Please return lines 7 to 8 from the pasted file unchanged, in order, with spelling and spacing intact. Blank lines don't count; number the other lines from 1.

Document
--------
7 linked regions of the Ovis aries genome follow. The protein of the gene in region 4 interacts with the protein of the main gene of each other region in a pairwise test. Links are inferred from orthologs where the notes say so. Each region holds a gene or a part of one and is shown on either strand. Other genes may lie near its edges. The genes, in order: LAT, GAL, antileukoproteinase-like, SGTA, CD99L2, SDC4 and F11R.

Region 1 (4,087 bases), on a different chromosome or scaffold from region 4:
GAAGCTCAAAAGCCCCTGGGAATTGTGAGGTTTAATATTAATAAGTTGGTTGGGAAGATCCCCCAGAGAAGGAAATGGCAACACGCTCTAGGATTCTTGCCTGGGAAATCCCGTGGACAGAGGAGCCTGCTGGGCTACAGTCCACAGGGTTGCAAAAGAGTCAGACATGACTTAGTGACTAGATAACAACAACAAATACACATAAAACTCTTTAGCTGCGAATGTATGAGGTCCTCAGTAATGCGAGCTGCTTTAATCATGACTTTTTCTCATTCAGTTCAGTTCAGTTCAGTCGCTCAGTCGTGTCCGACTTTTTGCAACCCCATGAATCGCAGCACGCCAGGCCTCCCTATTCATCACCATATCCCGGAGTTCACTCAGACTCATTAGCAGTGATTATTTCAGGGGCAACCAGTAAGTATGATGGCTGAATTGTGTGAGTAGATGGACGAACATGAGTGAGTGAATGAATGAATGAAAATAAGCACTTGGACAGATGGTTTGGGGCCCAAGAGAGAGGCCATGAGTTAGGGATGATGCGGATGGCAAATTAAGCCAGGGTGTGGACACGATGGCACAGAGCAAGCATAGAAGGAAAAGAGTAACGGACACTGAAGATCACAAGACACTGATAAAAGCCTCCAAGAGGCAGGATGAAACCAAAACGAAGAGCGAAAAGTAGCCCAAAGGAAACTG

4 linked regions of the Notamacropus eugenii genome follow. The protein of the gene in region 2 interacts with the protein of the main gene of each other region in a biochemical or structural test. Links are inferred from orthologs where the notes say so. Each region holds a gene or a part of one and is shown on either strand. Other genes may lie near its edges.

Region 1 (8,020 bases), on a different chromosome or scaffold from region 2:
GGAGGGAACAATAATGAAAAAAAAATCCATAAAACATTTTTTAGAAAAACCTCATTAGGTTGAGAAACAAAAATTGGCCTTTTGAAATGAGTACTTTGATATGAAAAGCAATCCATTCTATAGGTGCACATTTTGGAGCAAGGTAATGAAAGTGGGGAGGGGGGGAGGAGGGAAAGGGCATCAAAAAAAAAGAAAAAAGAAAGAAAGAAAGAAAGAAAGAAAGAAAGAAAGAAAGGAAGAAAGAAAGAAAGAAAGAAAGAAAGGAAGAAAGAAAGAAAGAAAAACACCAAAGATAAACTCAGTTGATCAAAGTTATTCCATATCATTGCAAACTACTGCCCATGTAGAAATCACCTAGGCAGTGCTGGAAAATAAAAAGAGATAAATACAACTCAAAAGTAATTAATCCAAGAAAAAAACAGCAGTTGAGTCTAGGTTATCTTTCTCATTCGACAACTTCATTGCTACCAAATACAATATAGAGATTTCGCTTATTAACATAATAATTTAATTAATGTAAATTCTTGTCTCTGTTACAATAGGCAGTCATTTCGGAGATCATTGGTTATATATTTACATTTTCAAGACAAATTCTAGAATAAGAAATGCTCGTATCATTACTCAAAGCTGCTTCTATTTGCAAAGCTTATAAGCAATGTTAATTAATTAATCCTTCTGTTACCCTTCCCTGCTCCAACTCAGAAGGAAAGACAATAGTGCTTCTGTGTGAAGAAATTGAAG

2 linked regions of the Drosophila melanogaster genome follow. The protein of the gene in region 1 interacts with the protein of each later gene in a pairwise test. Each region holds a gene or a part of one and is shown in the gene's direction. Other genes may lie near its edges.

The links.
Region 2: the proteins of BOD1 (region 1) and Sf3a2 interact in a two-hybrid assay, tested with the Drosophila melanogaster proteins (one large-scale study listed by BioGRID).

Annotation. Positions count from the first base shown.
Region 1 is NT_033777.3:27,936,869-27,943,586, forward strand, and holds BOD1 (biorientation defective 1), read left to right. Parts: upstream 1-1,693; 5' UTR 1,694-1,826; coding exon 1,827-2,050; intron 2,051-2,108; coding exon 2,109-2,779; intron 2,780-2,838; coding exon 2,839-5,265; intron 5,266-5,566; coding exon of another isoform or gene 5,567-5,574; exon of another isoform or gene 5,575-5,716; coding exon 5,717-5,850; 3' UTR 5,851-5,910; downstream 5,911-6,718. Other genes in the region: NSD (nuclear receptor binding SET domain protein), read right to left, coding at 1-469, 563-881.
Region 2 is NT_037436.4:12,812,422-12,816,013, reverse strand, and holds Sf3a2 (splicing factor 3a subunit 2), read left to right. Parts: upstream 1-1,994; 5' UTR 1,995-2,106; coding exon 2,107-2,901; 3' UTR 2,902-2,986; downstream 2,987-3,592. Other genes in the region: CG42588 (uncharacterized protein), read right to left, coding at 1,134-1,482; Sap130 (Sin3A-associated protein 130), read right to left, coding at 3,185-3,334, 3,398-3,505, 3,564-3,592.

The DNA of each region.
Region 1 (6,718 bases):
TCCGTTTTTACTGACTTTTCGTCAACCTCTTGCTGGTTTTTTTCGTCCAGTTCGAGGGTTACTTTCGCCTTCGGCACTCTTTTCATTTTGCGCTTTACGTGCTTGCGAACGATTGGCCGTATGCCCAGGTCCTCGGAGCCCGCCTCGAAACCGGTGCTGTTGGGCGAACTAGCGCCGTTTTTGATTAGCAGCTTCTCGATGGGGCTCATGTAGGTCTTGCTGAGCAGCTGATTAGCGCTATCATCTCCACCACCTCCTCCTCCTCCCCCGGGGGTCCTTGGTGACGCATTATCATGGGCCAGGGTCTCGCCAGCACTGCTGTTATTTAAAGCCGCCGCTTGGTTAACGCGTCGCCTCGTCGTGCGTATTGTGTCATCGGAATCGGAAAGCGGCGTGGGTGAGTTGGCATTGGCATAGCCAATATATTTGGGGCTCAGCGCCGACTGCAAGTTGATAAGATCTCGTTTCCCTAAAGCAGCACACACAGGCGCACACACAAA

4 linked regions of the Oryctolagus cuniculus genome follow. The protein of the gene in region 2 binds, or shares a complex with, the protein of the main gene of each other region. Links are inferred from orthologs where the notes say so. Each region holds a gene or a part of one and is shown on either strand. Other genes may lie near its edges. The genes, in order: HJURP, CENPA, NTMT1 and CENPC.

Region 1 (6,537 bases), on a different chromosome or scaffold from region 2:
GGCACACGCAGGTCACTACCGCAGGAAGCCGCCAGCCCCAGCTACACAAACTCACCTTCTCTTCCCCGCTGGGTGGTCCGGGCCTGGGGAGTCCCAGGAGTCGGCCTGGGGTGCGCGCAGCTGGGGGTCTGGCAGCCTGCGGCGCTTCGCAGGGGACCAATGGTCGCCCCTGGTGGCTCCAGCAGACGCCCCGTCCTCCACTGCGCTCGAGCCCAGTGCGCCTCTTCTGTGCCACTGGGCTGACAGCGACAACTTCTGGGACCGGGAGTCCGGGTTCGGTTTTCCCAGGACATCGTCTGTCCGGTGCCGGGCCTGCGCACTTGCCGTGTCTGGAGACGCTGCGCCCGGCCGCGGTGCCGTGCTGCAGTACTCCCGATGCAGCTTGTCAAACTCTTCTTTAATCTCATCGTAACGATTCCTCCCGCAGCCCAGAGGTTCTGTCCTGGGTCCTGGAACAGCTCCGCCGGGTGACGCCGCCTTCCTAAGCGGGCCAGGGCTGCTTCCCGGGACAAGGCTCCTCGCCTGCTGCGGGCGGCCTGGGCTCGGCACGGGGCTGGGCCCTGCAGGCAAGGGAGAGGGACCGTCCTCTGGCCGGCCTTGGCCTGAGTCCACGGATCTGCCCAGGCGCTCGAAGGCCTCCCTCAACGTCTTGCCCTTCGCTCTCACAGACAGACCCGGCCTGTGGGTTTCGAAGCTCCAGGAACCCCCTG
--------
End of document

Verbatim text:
2 linked regions of the Drosophila melanogaster genome follow. The protein of the gene in region 1 interacts with the protein of each later gene in a pairwise test. Each region holds a gene or a part of one and is shown in the gene's direction. Other genes may lie near its edges.

The links.